In my years of living in the heart of Metro Manila, I can barely remember the last time I was able to enjoy the sincere pleasure of walking around the city.
Picture this: the sweltering summer of ‘98, the height of the clang and clamor of the presidential campaigns, risographed faces on paper plastered on walls and guard rails on bridges. Cue 15-year-old me, fresh from a full day of Theater-workshopping in Ortigas, head full of idealism and just the right amount of angst and foolhardiness before #YOLO was a thing. The night was still alive, pretty, and young, and so was I. Hey, traffic to Rosario and beyond has always a bitch anyway, so wouldn’t it be great if I could just… walk all the way home?
And so I did.
In my cheap and trusty rubber shoes, unironic overalls, and goofy quixotic smile, oh boy I did.
And I’d done it before, sure — with a thousand-odd crowd in clusters en route to Antipolo for the Holy Week — I just had to make do with being an army of one now, so how different was that, right?
Cue the worried eyebrows that hit the ceiling from the grown-ups, as well as the streams of what-were-you-thinking and something-could’ve-happened-to-you. Okay, granted, the seven-kilometer hike was quite the ill-advised stretch for a teen girl in Metro Manila… However, would it have been so crazy to hope for an actual walkable city?
I mean, how much good could come out of it?
The most obvious benefit to a walkable city is, well, health and fitness. Studies have shown that walking is a great low-impact, and practically risk-free form of exercise to get your daily dose of cardio, and keep your blood pressure down. Now, imagine where it’s easy and safe to get your steps in just by getting to work, grabbing lunch, running errands, chilling with friends, and more.
Of course, getting into the brisk-walking vibe of the city means you’d need a lot of fresh air — which is what walkable city can organically provide for you! If more people are encouraged to take to their feet (or even bikes) instead of hopping into a car, this spells less smog and pollution in the air, and healthier lungs for everyone. In fact, studies show that walking a mile and a half will release 75% less greenhouse gasses than would be produced driving the same distance. If more people take up walking, this could give our ozone layer more space to heal faster.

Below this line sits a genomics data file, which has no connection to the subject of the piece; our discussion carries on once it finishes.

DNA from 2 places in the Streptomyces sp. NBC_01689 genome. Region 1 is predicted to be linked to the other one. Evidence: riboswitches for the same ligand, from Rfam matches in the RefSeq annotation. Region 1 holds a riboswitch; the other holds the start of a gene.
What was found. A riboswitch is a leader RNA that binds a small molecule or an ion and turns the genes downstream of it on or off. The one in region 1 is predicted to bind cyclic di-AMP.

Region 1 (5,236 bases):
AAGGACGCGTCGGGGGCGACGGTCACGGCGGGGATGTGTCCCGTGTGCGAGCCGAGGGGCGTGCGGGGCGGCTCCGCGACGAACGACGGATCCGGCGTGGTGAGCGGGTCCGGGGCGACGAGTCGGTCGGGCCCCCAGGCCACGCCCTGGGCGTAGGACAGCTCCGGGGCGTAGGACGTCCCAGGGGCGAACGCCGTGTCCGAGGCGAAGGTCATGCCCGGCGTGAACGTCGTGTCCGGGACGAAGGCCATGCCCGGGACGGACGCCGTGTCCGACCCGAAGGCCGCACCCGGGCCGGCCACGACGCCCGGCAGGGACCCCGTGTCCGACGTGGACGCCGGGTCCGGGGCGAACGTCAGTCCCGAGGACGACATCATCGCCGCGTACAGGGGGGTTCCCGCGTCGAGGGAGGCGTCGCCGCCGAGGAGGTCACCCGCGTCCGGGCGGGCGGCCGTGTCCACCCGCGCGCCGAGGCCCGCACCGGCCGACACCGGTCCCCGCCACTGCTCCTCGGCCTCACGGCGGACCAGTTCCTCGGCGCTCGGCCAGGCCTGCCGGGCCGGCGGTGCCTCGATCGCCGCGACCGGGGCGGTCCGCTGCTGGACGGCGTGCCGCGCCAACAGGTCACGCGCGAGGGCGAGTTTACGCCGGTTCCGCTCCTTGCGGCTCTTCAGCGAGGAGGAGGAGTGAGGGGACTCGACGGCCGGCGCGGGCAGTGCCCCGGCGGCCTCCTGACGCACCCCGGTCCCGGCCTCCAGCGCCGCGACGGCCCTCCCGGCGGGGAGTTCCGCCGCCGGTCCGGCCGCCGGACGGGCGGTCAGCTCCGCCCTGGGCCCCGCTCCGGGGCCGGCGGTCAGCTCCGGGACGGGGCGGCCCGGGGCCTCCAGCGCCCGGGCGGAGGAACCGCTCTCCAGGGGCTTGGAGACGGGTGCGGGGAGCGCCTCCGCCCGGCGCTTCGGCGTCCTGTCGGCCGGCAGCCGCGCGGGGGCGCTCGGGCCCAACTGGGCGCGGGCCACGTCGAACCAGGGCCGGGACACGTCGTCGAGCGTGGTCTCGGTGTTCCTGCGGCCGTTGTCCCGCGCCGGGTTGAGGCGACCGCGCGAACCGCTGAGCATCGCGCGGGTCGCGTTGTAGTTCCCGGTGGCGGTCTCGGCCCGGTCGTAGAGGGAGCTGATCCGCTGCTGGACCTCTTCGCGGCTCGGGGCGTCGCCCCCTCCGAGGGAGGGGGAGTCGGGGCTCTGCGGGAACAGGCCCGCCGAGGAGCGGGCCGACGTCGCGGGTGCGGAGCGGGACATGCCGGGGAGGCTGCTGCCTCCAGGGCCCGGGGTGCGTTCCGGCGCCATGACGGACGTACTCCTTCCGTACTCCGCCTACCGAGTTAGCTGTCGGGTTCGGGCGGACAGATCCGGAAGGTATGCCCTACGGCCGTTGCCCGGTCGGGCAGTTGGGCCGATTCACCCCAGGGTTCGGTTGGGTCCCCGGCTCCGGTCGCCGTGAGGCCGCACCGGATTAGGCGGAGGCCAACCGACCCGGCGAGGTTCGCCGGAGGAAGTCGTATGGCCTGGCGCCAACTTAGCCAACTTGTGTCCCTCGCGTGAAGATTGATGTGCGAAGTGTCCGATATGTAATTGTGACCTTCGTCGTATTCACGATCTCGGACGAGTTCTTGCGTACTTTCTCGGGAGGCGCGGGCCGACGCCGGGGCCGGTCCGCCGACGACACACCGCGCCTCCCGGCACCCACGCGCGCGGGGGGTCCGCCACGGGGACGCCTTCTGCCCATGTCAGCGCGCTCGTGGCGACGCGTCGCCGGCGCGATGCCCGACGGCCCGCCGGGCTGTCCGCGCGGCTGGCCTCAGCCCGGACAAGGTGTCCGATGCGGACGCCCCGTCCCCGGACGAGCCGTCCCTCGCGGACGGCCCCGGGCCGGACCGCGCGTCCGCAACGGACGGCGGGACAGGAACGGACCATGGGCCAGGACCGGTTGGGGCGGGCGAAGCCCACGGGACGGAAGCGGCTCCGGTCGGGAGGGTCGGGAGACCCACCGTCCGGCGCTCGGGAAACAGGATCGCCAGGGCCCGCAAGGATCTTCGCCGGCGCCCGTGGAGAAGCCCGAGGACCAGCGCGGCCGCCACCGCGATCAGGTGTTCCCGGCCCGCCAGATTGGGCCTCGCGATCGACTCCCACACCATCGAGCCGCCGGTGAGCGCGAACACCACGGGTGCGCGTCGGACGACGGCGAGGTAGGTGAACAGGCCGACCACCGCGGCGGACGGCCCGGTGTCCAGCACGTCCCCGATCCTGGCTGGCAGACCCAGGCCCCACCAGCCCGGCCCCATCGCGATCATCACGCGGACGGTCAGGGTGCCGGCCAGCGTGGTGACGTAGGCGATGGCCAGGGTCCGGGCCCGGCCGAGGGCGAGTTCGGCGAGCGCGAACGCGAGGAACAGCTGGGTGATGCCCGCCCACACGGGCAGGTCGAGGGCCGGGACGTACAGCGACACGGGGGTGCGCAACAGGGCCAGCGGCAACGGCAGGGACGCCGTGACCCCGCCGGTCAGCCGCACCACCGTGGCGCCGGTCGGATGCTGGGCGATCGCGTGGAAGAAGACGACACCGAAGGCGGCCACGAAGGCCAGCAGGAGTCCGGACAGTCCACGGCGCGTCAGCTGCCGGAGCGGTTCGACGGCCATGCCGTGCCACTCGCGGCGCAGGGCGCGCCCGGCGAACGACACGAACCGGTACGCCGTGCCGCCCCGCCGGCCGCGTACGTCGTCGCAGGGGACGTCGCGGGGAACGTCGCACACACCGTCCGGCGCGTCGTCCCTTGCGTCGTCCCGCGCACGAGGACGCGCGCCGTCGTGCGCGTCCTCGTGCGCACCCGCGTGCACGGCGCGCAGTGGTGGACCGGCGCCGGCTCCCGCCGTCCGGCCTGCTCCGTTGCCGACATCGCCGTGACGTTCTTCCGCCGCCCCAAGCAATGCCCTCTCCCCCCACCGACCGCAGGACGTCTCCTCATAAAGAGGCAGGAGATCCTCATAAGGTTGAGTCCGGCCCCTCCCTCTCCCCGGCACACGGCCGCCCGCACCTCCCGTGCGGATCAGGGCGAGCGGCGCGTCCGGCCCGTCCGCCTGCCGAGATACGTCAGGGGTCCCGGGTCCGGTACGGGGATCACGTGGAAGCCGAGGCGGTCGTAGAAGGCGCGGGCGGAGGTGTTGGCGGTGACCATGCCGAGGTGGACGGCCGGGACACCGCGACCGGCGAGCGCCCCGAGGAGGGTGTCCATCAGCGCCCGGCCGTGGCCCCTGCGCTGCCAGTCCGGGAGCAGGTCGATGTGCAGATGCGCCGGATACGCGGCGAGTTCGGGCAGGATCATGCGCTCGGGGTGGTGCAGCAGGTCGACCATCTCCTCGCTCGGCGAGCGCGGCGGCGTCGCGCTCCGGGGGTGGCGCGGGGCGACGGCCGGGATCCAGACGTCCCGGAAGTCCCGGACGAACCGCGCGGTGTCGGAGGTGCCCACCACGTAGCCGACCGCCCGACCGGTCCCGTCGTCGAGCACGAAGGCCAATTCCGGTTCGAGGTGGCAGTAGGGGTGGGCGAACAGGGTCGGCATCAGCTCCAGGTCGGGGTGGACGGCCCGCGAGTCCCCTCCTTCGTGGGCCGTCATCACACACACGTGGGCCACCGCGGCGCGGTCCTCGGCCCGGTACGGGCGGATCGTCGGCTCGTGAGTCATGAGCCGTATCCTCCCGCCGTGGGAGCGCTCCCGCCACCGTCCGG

Remember those picture-perfect scenes where people walk by mom-and-pop shops, fawn over the items or display in the window, and are finally greeted with the merry tinkling of bells as they step through the doorway? (Studio Ghibli fans, I see you.) Walkable cities can make that happen! Robust foot traffic is a good way to boost small-to-medium enterprises, and inspire more to pop up and thrive. This, in turn, can even convert casual passers-by into buyers, patrons, and regulars. With that, money can circulate in the local economy, and this translates into the general well-being and growth of the community.
Overall, a walkable city will also take thoughtful aesthetics, landscapes, and architecture into account. Interconnecting walkways that bridge malls, buildings, and other edifices together need not be so crowded, if the sidewalks and zebra crossings below are even, spacious, and well-maintained. Imagine shaded paths that not only protect people from the elements but also convert foot traffic into energy to power the city. Imagine gentle stairs and slopes that make it easier to bring around heavy loads, whether you’re pulling luggage along, or pushing a pram. Imagine PWD inclines, lifts, slidewalks, and more that are spacious and safe as they are beautiful, making the city truly inclusive and accessible to everyone. Imagine feeling safe and enchanted one the walk home on solar-powered glow-in-the-dark paths.
Right now, Manila is a far cry from the walkable city of my dreams. It’s still my hope that one day, another independent, off-beat 15-year-old makes up her mind to walk all the way home, and this, it ain’t so bad at all.